What is document legalisation?

Legalisation makes documents suitable for use in another country. To legalise a document, the competent authorities sign and stamp it. Several different steps may be needed to complete the process. Most countries have agreements for this.

What is legalisation?

Legalisation makes documents from foreign countries suitable for use in the Netherlands. Documents that can be legalised include civil status documents, court orders and diplomas. Legalisation shows that:

  • the document was issued by a competent and expert authority
  • the signature, seal and/or stamp on the document are genuine
  • the document’s format is correct

How does legalisation work?

The steps you must take to have a document legalised vary by country. It depends on the agreements made between the Netherlands and the country the document comes from. Select the country your document comes from.

What steps need to be taken when legalising documents?

Legalising a document involves taking certain steps in a certain order. ‘Country A’ is the country the document comes from:

Step 1

A competent authority in Country A checks that the document has been signed by the correct authority or authorities in Country A. This is usually the Ministry of Foreign Affairs in Country A. After approval, a stamp or sticker is placed on the document. This shows the Dutch authorities that the document has been issued by a competent authority in Country A.

Step 2

The Dutch authorities check the document and place another stamp or sticker on it. This is usually done by the Dutch embassy, consulate-general or honorary consul in Country A.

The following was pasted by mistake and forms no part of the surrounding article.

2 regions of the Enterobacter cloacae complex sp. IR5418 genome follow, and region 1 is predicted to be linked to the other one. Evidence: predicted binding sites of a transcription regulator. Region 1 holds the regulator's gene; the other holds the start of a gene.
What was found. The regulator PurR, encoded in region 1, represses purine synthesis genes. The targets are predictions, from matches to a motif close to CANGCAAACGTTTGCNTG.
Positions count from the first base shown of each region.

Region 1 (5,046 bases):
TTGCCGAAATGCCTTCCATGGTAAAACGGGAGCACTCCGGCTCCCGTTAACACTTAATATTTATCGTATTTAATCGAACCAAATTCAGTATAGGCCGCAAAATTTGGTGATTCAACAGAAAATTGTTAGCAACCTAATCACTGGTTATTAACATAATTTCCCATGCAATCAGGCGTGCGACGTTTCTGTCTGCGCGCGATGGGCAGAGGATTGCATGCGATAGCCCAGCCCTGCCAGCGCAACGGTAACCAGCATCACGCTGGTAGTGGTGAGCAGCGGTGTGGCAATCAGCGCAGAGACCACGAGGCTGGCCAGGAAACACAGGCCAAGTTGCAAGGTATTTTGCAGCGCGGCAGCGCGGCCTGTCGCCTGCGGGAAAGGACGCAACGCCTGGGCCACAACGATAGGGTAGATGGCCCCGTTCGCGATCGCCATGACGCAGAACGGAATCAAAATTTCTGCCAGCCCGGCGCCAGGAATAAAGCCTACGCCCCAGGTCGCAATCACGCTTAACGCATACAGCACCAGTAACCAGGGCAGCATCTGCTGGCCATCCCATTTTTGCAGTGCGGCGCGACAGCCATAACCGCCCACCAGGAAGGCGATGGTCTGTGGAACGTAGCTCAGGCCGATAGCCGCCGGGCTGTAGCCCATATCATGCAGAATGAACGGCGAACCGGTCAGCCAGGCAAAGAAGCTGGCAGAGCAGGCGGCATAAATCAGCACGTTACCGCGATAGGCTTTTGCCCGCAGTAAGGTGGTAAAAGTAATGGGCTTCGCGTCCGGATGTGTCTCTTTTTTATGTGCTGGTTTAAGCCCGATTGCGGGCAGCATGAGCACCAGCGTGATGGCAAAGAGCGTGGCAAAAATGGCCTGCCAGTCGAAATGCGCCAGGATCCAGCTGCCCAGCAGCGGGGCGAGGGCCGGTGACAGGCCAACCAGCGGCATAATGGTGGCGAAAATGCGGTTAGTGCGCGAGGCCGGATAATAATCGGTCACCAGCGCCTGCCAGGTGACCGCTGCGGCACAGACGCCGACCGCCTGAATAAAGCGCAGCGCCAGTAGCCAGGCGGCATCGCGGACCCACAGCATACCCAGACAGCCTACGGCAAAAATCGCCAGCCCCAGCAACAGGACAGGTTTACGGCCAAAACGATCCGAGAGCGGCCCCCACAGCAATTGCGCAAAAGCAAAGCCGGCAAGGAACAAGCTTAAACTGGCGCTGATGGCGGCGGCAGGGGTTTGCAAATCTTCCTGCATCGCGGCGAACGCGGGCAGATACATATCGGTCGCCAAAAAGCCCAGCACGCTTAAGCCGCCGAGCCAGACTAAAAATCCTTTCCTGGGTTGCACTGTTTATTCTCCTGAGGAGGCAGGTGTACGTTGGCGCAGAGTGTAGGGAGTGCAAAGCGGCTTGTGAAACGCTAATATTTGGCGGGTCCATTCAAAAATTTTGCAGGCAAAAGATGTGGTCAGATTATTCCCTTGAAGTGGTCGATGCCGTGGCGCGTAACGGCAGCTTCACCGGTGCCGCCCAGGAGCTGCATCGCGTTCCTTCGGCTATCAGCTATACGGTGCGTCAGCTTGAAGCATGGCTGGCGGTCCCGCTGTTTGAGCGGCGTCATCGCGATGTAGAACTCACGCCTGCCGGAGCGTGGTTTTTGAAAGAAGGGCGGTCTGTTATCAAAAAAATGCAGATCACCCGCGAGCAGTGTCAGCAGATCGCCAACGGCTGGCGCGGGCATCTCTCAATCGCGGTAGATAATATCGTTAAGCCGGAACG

A number of countries have made agreements saying that not all these steps are required. Or that they are not required for certain types of documents. The Apostille Convention is one of these agreements.

Legalisation under the Apostille Convention

Several countries, including the Netherlands, are members of the Apostille Convention. This means that documents are legalised using 1 stamp or sticker only. This is called an ‘apostille’. In cases like this, Country A legalises the document with an apostille. After this, no more steps are necessary. Documents with an apostille can be used in all the countries that are members of the Apostille Convention.

All the countries that are members of the Apostille Convention are listed on the website of the Hague Conference on Private International Law (HCCH).

Sometimes legalisation is not necessary

Legalisation is not required for certain types of documents from Country A. You can use these documents in the Netherlands immediately.

Sometimes legalisation is not possible

Sometimes, for various reasons, legalisation is not possible. In this case the Dutch authorities – such as the Immigration and Naturalisation Service (IND) or a municipality – will check and assess your document.